Keywords

Reproducibility; legacy software; hydrologic modeling; Docker containers; metadata

Location

Session A2: Interoperability, Reusability, and Integrated Systems

Start Date

11-7-2016 9:50 AM

End Date

11-7-2016 10:10 AM

Description

In hydrology, like many other scientific disciplines with large computational demands, scientists have created a significant and growing collection of software tools for data manipulation, analysis, and simulation. While core computation model software are likely to be well maintained by the groups that develop these codes, other software such as data pre- and post-processing tools, used less often but still critical to scientists, may receive less attention. These codes will become “legacy” software, simply meaning that the software is out of date by modern standards. A challenge facing the scientific community is how to maintain this legacy software so that it achieves reproducible results now and in the future, with minimal investment of resources. This talk will present an example of this problem in hydrology with the pre-processing tools used to create a Variable Infiltration Capacity (VIC) model simulation. The data processing pipeline for creating the input files for VIC is complex requiring code written over the years by various student researchers and sometimes requiring out-of-date compilers (e.g., FORTRAN 77) to compile portions of the code. We are confident that the use of legacy software is not a unique problem for VIC, but rather a wider problem common with other hydrologic models and scientific modeling in general. Through prior work, we have automated a VIC data processing pipeline, but moving these pipelines to new machines remains a significant challenge due in large part to the need to install legacy software dependencies. This work takes the following steps to address these challenges. The first step is to create containers using Docker to more easily execute legacy software across machines. This is done using the NSF funded projects GeoDataspace and Data Net Federation (DFC) to create and execute the Docker container as a Web application. The second step is to capture metadata for the large number of processing tools within the VIC data processing pipeline so that provenance of the software can be more easily tracked in the future. This is done using metadata frameworks created through the NSF funded HydroShare and OntoSoft projects. This methodology could serve as a general approach for making data processing pipelines more transparent and reproducible.

 
Jul 11th, 9:50 AM Jul 11th, 10:10 AM

Challenges with Maintaining Legacy Software to Achieve Reproducible Computational Analyses: An Example for Hydrologic Modeling Data Processing Pipelines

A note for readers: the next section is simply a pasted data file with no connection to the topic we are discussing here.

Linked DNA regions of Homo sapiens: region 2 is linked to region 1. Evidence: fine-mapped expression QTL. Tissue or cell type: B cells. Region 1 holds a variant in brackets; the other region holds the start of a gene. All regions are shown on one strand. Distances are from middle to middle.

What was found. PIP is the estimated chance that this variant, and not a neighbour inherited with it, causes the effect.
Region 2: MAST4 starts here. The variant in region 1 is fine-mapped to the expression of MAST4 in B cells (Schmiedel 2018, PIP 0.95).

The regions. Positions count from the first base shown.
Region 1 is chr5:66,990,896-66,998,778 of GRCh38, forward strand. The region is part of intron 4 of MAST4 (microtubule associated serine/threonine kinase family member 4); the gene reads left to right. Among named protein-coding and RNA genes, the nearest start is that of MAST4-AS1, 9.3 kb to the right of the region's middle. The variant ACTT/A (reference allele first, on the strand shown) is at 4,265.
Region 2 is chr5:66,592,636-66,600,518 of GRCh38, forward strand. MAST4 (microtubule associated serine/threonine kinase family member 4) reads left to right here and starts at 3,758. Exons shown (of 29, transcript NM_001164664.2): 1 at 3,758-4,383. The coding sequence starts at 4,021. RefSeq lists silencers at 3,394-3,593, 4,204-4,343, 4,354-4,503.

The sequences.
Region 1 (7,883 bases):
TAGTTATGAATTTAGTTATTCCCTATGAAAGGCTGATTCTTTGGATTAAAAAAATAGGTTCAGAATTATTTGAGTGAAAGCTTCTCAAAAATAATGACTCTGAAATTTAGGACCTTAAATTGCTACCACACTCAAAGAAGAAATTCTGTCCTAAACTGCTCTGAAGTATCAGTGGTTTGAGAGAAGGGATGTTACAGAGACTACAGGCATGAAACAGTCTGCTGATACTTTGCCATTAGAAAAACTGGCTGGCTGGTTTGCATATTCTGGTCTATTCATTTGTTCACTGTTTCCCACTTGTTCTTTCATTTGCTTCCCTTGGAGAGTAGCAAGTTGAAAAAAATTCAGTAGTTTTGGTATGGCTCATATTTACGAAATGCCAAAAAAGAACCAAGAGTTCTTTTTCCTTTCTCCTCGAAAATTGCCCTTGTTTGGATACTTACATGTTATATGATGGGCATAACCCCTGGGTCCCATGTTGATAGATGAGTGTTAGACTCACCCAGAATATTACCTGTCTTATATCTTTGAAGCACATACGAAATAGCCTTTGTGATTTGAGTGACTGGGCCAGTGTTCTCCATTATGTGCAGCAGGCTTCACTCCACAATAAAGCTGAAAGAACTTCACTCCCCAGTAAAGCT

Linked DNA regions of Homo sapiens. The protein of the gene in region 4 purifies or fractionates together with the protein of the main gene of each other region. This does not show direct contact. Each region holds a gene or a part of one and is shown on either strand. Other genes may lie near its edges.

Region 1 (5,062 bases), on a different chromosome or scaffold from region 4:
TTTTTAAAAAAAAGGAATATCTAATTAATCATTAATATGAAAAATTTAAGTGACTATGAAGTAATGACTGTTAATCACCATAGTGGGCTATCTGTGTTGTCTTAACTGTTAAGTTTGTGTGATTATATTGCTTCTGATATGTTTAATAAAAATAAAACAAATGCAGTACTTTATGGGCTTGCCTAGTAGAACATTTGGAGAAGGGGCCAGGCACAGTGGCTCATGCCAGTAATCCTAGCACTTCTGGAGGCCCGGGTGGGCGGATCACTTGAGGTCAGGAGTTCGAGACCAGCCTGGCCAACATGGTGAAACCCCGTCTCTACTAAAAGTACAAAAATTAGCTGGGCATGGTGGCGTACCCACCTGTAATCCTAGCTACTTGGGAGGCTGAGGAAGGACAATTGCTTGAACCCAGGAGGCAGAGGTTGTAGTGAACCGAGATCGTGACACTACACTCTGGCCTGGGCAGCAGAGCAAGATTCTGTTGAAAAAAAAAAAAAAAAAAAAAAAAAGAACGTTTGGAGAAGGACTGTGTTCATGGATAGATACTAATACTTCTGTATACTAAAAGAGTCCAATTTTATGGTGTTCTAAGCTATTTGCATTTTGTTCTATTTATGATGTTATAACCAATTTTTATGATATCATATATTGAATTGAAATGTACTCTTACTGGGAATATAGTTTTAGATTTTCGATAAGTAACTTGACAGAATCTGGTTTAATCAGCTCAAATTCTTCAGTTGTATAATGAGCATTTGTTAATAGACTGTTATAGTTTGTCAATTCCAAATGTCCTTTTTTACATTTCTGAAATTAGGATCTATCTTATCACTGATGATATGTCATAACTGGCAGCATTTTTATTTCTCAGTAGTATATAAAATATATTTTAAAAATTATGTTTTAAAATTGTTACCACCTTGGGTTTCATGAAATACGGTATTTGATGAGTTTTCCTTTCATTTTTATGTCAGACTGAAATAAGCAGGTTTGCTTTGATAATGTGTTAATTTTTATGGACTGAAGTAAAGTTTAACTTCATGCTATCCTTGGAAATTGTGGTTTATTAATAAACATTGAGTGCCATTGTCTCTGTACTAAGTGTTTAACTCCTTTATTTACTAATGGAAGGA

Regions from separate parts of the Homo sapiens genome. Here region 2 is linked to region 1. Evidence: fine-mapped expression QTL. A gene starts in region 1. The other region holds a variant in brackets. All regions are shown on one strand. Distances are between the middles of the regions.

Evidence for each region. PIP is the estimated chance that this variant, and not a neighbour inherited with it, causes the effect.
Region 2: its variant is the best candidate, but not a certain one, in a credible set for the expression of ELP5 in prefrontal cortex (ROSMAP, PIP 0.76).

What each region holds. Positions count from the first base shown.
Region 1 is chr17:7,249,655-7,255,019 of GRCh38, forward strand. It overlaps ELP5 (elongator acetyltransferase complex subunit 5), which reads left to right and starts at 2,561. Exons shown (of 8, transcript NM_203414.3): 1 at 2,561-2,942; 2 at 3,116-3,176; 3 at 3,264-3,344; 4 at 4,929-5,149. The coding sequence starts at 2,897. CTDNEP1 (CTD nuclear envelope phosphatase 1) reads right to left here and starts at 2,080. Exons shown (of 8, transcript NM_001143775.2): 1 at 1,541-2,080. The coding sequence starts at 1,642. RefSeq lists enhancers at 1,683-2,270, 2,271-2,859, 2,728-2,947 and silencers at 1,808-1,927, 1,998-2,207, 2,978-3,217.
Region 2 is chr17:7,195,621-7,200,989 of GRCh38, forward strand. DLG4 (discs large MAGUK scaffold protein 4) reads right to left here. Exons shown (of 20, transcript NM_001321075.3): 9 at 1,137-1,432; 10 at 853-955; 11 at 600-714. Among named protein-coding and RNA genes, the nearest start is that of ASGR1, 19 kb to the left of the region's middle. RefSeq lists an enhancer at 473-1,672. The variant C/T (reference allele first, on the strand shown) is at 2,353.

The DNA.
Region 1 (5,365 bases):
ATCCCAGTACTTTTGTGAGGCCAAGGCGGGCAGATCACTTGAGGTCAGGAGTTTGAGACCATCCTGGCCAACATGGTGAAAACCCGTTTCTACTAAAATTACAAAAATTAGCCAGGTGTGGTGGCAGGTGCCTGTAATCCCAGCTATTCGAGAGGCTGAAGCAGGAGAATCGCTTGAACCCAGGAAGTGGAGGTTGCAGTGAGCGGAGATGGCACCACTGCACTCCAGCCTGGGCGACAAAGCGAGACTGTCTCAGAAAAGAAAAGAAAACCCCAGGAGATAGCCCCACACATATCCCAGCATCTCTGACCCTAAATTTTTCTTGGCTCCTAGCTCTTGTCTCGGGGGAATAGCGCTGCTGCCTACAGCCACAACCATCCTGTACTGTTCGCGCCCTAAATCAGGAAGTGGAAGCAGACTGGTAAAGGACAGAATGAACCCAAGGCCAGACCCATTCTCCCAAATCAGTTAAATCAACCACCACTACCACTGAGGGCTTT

Session A2: Interoperability, Reusability, and Integrated Systems

In hydrology, like many other scientific disciplines with large computational demands, scientists have created a significant and growing collection of software tools for data manipulation, analysis, and simulation. While core computation model software are likely to be well maintained by the groups that develop these codes, other software such as data pre- and post-processing tools, used less often but still critical to scientists, may receive less attention. These codes will become “legacy” software, simply meaning that the software is out of date by modern standards. A challenge facing the scientific community is how to maintain this legacy software so that it achieves reproducible results now and in the future, with minimal investment of resources. This talk will present an example of this problem in hydrology with the pre-processing tools used to create a Variable Infiltration Capacity (VIC) model simulation. The data processing pipeline for creating the input files for VIC is complex requiring code written over the years by various student researchers and sometimes requiring out-of-date compilers (e.g., FORTRAN 77) to compile portions of the code. We are confident that the use of legacy software is not a unique problem for VIC, but rather a wider problem common with other hydrologic models and scientific modeling in general. Through prior work, we have automated a VIC data processing pipeline, but moving these pipelines to new machines remains a significant challenge due in large part to the need to install legacy software dependencies. This work takes the following steps to address these challenges. The first step is to create containers using Docker to more easily execute legacy software across machines. This is done using the NSF funded projects GeoDataspace and Data Net Federation (DFC) to create and execute the Docker container as a Web application. The second step is to capture metadata for the large number of processing tools within the VIC data processing pipeline so that provenance of the software can be more easily tracked in the future. This is done using metadata frameworks created through the NSF funded HydroShare and OntoSoft projects. This methodology could serve as a general approach for making data processing pipelines more transparent and reproducible.